Carbs are the enemy!
Recently, I wrote about relative wealth and happiness. A new NBER paper, by Stevenson and Wolfers, seems to belie this view. It shows a sharp increase in happiness with increasing income:
But these data are consistent with the idea that relative wealth plays an important role in happiness. Americans are much wealthier now than they were, say, before World War II. But there has not been a commensurate increase in happiness. But at any point in time, wealthy people are happier, on average, than less wealthy ones. Relativity still matters.
According to many traditional economic theories of human nature, higher income should make people happier. That’s because with every additional dollar we make, we can purchase goods that increase our “utility.” Or we can save more money, and reduce anxiety about our financial future.
But of course, once people have enough money to meet the basic necessities, the relationship between additional money and additional happiness gets more complicated. For instance, for many people with high incomes, how happy they are with their earnings depends on the size of their earnings compared to their peers.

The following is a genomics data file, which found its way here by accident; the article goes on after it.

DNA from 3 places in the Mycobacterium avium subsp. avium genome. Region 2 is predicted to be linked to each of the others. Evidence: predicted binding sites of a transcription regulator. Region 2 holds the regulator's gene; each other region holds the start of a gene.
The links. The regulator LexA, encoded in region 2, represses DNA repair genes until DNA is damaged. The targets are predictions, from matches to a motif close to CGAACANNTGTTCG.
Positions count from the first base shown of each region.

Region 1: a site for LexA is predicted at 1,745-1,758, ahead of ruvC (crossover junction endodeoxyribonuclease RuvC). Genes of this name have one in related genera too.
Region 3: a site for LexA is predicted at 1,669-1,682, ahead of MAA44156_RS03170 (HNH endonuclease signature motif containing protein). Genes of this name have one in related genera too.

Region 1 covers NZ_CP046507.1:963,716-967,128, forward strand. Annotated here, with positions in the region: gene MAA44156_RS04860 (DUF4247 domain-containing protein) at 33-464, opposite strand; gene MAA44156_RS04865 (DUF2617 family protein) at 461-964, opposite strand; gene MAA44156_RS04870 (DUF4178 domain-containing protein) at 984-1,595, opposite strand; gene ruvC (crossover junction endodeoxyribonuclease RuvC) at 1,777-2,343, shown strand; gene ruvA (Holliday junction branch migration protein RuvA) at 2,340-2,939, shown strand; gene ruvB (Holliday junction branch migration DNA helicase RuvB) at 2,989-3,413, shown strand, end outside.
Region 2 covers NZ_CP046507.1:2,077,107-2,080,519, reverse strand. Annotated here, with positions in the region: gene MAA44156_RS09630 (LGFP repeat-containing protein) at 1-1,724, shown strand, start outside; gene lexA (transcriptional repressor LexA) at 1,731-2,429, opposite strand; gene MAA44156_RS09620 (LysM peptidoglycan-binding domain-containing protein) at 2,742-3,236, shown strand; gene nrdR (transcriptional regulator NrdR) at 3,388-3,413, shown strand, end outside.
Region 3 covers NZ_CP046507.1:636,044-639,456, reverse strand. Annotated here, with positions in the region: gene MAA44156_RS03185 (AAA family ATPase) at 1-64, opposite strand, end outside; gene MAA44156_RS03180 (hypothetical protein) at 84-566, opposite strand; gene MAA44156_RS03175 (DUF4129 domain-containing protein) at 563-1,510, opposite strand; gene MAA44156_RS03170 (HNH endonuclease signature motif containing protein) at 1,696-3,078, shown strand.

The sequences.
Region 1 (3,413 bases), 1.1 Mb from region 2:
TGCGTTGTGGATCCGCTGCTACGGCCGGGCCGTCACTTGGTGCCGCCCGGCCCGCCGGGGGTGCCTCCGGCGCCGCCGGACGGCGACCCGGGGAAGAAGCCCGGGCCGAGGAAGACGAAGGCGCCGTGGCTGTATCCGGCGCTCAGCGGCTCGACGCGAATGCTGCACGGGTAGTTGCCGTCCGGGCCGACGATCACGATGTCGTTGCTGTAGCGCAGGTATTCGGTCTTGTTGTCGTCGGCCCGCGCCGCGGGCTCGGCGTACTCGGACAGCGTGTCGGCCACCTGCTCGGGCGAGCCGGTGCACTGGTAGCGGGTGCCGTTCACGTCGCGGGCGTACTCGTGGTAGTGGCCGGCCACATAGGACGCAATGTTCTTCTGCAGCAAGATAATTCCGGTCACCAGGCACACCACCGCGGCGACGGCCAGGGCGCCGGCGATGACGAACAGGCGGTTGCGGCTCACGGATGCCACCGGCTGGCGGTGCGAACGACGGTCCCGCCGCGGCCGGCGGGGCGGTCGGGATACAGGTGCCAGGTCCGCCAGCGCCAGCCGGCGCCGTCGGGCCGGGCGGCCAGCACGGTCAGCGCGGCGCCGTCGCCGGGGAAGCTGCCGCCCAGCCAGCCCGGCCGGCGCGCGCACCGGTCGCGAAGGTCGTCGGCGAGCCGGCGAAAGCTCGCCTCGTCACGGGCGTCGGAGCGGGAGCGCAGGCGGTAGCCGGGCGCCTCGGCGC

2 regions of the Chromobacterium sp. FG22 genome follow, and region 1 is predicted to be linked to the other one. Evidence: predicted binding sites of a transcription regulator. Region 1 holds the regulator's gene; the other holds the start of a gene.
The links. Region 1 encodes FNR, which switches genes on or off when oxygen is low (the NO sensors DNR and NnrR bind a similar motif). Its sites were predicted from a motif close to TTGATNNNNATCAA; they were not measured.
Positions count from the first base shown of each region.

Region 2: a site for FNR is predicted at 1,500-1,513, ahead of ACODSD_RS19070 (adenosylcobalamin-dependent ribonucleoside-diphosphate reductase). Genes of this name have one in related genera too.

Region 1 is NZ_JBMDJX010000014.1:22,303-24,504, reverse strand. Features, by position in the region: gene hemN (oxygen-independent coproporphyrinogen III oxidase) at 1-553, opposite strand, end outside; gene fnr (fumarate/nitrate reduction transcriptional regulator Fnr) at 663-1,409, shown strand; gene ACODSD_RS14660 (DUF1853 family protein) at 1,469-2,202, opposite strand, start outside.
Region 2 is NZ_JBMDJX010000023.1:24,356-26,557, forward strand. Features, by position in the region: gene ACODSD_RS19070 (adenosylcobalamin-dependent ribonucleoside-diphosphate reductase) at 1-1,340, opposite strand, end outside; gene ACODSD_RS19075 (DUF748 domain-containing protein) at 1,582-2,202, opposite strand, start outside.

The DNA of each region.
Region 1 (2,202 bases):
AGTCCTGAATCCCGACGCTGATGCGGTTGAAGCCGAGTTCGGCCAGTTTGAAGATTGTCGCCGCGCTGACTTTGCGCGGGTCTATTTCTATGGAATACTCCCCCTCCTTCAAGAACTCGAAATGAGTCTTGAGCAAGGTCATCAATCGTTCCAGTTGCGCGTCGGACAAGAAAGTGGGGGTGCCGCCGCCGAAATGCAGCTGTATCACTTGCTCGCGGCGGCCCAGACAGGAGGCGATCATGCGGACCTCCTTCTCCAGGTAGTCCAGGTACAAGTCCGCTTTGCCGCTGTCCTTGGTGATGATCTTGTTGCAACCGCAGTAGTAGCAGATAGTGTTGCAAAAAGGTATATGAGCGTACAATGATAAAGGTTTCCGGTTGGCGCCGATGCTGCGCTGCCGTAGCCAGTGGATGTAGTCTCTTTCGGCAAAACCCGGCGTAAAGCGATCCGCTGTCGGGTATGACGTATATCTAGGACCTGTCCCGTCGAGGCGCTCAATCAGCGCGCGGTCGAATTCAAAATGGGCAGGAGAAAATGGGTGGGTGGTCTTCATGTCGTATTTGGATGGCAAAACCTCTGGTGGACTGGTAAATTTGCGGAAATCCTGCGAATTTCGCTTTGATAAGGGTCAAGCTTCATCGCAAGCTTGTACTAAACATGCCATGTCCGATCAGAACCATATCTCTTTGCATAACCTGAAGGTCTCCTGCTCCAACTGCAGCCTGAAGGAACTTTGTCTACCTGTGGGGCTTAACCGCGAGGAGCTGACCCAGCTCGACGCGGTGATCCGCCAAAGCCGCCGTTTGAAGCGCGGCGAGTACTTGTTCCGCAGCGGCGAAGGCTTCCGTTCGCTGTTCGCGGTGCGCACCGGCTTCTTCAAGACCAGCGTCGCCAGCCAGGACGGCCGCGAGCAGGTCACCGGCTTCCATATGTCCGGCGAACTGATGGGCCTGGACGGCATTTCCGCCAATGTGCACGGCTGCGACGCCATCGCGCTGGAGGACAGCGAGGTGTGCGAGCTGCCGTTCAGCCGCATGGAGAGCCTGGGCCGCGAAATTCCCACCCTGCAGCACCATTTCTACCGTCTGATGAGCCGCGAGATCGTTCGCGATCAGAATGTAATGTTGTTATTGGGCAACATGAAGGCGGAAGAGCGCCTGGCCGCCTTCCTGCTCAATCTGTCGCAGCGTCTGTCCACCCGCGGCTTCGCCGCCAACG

Consider a banker who wrote an op-ed in the New York Times a while ago, complaining about his income:
“In my last year on Wall Street my bonus was $3.6 million — and I was angry because it wasn’t big enough.”
The problem of course isn’t the size of the bonus, but the size of his best friend’s bonus, or the size of the bonus he got the previous year.
Traditional economics still provides us with wonderful tools to understand human behavior. We just have to remember to reach into our toolbox for other insights into human nature, to better grasp how people think, decide and behave.
Take a look at the image below and decide what you are seeing:
Some of you might have seen a “B.” Others might have seen the number 13. The image, after all, is ambiguous. For that reason, in fact, it was used by researchers to study how our hopes influence our perceptions.
The study design was straightforward. One group of participants was told that each time a number flashed up on the screen, they would get to drink a tasty beverage whereas when a letter appeared, they would be forced to drink a noxious health-food smoothie. (I am guessing kale was involved!) The researches then showed people this image for only 400 milliseconds and these folks thought they saw the number 13. In another group of participants, the researchers reversed punishment and reward, with letters now leading to tasty beverages. In that setting, most people viewing this image saw the letter “B.”
Are you worried that people are lying? (Please visit Forbes to read the article in full.)